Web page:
>Flatland 05

>Being the fifth in a series charting the writing of a new fantasy detective story.

Here are the first couple of paragraphs of the current work-in-progress. This is first draft, unedited.

I woke to find the city had been flattened. Literally.

I rubbed my eyes. Maybe this was the back end of a bad dream. I’d been having plenty of those lately. I wiped the window. I tried to see something that made sense. But it wasn’t there.

Usually, when I take in the view from my office, I see the rumpled tarmac of the same old street I’ve looked out on for the last ten years. I see the faded grey line that runs down the centre – I can’t remember the last time the municipals sent someone down here to paint it in white – and the gutters piled high with rats-nest newspapers and broken bottles. I see the low-rise buildings slumped opposite, the line of struggling businesseses that share this forsaken corner of town with mine: Diana’s Deli; Nimblequick the Tailor; the Marscapone Motel. Every day the same.

Not this day.

Everything was gone. The familiar city skyline had been replaced by a distant horizon so sharp I thought my eyes would bleed. Between me and that horizon was an infinite plain, a horizontal surface stretching in all directions like the biggest sheet of paper you ever saw. The whole world had emptied. The whole world had turned flat.

I should make it clear, if I haven’t already, that I’m not planning to publish this story online. I’ll publish extracts like the above to show progress, or illustrate a point, but I’m really here to discuss the writing process. So here goes.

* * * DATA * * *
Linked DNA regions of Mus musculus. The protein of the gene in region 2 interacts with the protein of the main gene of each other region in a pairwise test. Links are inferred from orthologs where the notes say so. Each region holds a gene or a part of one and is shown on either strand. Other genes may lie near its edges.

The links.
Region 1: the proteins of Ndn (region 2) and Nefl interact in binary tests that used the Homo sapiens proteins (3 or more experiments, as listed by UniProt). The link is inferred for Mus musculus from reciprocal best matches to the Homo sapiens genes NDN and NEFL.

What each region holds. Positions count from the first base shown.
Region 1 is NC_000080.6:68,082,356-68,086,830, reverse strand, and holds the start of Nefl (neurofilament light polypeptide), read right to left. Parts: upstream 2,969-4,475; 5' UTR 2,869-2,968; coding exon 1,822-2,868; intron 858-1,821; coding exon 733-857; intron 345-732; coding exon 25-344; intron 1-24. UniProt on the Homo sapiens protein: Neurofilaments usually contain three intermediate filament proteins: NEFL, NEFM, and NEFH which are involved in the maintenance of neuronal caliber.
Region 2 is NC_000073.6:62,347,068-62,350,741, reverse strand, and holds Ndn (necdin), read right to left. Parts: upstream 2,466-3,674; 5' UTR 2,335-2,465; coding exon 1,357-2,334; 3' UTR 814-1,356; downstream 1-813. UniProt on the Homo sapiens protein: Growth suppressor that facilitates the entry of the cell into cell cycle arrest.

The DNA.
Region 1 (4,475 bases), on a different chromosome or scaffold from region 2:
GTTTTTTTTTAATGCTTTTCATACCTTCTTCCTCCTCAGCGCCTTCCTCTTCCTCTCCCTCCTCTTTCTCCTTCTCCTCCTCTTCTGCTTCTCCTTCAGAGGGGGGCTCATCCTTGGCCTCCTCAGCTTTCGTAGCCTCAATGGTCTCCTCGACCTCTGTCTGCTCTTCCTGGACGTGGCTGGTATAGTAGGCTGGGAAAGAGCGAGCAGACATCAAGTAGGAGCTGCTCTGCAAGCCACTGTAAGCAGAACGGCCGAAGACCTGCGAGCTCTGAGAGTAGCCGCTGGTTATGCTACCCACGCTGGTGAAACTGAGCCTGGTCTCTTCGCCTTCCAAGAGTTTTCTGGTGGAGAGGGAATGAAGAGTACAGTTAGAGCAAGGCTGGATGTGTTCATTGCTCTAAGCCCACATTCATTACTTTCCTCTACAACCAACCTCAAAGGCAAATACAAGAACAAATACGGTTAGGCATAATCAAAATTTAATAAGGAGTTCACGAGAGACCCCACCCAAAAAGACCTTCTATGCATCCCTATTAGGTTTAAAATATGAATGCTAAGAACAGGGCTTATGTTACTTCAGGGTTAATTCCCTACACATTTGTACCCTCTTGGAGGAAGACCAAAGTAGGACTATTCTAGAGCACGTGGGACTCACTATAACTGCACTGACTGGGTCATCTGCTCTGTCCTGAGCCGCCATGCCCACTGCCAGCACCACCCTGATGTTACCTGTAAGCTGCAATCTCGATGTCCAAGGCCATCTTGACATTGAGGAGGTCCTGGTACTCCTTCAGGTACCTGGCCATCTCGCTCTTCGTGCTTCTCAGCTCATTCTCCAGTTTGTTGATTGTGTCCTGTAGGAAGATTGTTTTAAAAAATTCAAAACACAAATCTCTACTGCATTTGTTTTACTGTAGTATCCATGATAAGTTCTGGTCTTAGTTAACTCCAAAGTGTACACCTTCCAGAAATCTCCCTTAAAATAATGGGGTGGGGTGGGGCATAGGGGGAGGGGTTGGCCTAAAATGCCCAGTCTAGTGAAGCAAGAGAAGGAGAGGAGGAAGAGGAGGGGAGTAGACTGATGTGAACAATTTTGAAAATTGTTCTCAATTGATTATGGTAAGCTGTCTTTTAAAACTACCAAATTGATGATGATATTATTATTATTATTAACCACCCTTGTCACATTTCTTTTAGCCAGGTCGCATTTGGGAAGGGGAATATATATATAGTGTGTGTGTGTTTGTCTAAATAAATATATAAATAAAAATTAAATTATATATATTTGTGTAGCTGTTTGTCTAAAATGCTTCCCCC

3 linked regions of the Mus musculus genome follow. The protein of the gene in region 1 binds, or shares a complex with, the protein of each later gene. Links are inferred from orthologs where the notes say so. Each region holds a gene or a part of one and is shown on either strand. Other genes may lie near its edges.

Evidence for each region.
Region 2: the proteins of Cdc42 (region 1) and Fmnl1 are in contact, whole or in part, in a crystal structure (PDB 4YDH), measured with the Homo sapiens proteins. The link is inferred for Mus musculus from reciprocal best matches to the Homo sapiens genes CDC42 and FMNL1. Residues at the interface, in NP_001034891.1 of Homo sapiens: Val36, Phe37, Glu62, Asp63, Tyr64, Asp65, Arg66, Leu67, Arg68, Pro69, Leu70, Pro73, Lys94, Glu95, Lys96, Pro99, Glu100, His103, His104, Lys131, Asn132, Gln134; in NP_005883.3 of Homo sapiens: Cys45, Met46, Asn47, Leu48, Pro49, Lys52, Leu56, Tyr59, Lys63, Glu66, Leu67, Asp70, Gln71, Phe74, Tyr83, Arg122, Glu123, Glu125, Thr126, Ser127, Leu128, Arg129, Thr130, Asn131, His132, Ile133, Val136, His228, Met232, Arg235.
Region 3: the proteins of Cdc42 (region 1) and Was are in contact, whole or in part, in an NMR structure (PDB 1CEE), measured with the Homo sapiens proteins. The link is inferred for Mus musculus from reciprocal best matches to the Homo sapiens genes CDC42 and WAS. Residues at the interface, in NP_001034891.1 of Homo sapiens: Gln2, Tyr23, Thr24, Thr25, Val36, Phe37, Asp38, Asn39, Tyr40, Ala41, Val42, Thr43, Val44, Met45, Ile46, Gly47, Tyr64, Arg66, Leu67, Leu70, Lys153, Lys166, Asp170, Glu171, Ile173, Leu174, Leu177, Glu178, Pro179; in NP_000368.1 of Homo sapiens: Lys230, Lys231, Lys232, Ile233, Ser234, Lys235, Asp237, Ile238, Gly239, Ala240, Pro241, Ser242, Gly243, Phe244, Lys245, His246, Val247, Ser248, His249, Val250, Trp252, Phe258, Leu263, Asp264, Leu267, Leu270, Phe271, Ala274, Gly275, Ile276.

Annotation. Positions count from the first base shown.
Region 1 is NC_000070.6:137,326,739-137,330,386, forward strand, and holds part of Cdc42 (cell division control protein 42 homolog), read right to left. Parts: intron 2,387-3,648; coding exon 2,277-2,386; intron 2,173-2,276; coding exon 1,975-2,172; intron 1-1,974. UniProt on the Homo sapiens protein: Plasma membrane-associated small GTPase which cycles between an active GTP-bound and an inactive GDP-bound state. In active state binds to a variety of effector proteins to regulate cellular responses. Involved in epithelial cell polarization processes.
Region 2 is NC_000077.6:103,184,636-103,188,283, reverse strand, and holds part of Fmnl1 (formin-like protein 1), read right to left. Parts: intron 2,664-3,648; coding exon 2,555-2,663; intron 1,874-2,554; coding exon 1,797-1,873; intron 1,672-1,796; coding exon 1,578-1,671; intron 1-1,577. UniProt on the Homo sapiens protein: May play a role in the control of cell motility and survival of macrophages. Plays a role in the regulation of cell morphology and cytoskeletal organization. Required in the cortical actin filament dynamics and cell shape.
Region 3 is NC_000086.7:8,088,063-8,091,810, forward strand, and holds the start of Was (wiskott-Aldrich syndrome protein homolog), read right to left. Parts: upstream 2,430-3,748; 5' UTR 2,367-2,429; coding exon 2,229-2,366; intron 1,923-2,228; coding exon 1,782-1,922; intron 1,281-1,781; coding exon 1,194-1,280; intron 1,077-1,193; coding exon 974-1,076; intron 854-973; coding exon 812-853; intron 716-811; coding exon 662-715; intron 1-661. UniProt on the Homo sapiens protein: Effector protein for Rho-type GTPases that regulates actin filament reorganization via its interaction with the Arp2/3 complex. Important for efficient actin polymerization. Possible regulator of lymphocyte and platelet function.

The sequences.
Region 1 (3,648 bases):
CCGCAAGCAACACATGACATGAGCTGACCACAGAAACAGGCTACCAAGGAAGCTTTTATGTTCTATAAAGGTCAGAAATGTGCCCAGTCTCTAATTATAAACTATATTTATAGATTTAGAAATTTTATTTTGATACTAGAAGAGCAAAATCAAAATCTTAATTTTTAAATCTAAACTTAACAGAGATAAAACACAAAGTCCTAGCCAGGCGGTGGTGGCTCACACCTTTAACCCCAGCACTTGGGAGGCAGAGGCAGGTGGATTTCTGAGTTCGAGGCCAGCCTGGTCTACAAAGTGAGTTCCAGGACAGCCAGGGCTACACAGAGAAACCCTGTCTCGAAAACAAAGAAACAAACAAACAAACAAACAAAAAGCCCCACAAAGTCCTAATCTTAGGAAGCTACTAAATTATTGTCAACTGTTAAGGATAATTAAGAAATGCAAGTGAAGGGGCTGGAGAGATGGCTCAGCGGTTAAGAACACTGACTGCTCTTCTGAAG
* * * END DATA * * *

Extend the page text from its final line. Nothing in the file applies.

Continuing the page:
As I suspected, I was wrong to get sidetracked into discussing why the PI sleeps in his office (see previous entry). Better to get straight in there and describe what he sees. The sleeping in the office thing will bear on his emotional state later in the story, but I should introduce it more naturally eg by having another character ask him about it – probably the femme fatale (need a good name for her) – rather than just having him reflect. Show don’t tell.Notes to self on rereading the above:

1. Don’t forget to mention our hero’s a private investigator – it may be obvious to me and regular readers of the series, but it’s helpful to spell it out early on.
2. Is this a funny story or not? The series as a whole has a fair streak of humour running through it. The last story I wrote (called Lifestrings of the Loving Couple, and so hot off the press that it’s only just landed in the lap of my agent) wasn’t very funny at all. I’ll have to see how this one develops.
3. I need an underlying threat. It’s all very well the city being flattened, but where’s the immediate peril? I could introduce a ticking clock: “If we don’t solve this by sundown something even worse will happen.” Or the catastrophe triggers some other disaster: some kind of underlying dimensional instability that will only get worse. Or something more immediate, like Lovecraftian inter-dimensional predators either admitted or brought into being by these remarkable conditions.

Anyway, I’ve now got about 600 words in the bank. Our hero has woken to discover a strange and unsettling situation. In the couple of pages that follow the above extract (no, I’m not going to show you them!) I’ve described that situation in some detail, and our hero’s reacted to it. Time for him to start investigating what’s going on. He could just start to explore, but I’d prefer something more dramatic. Maybe he hears a scream …

What do you think?

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